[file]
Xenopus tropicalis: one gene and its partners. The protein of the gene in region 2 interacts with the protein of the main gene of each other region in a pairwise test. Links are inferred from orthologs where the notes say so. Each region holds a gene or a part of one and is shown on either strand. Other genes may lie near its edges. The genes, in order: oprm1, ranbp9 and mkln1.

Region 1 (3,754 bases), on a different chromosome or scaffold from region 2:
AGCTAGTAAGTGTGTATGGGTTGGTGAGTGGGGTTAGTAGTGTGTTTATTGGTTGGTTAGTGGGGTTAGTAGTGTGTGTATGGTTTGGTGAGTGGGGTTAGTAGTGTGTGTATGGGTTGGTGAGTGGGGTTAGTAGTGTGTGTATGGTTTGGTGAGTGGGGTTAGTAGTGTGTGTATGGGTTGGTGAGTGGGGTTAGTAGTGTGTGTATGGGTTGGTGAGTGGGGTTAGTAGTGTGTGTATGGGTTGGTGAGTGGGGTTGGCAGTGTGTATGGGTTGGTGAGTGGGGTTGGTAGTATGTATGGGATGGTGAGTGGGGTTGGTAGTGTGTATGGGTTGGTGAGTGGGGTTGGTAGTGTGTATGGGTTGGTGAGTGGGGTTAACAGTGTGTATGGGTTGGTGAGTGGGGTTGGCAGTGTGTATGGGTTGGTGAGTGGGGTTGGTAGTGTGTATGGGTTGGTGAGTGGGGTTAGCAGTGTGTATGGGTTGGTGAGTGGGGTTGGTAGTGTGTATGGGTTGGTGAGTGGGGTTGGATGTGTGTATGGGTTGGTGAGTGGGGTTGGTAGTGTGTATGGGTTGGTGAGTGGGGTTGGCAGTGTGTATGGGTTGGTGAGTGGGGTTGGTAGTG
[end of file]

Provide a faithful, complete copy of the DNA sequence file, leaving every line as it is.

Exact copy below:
Xenopus tropicalis: one gene and its partners. The protein of the gene in region 2 interacts with the protein of the main gene of each other region in a pairwise test. Links are inferred from orthologs where the notes say so. Each region holds a gene or a part of one and is shown on either strand. Other genes may lie near its edges. The genes, in order: oprm1, ranbp9 and mkln1.

Region 1 (3,754 bases), on a different chromosome or scaffold from region 2:
AGCTAGTAAGTGTGTATGGGTTGGTGAGTGGGGTTAGTAGTGTGTTTATTGGTTGGTTAGTGGGGTTAGTAGTGTGTGTATGGTTTGGTGAGTGGGGTTAGTAGTGTGTGTATGGGTTGGTGAGTGGGGTTAGTAGTGTGTGTATGGTTTGGTGAGTGGGGTTAGTAGTGTGTGTATGGGTTGGTGAGTGGGGTTAGTAGTGTGTGTATGGGTTGGTGAGTGGGGTTAGTAGTGTGTGTATGGGTTGGTGAGTGGGGTTGGCAGTGTGTATGGGTTGGTGAGTGGGGTTGGTAGTATGTATGGGATGGTGAGTGGGGTTGGTAGTGTGTATGGGTTGGTGAGTGGGGTTGGTAGTGTGTATGGGTTGGTGAGTGGGGTTAACAGTGTGTATGGGTTGGTGAGTGGGGTTGGCAGTGTGTATGGGTTGGTGAGTGGGGTTGGTAGTGTGTATGGGTTGGTGAGTGGGGTTAGCAGTGTGTATGGGTTGGTGAGTGGGGTTGGTAGTGTGTATGGGTTGGTGAGTGGGGTTGGATGTGTGTATGGGTTGGTGAGTGGGGTTGGTAGTGTGTATGGGTTGGTGAGTGGGGTTGGCAGTGTGTATGGGTTGGTGAGTGGGGTTGGTAGTG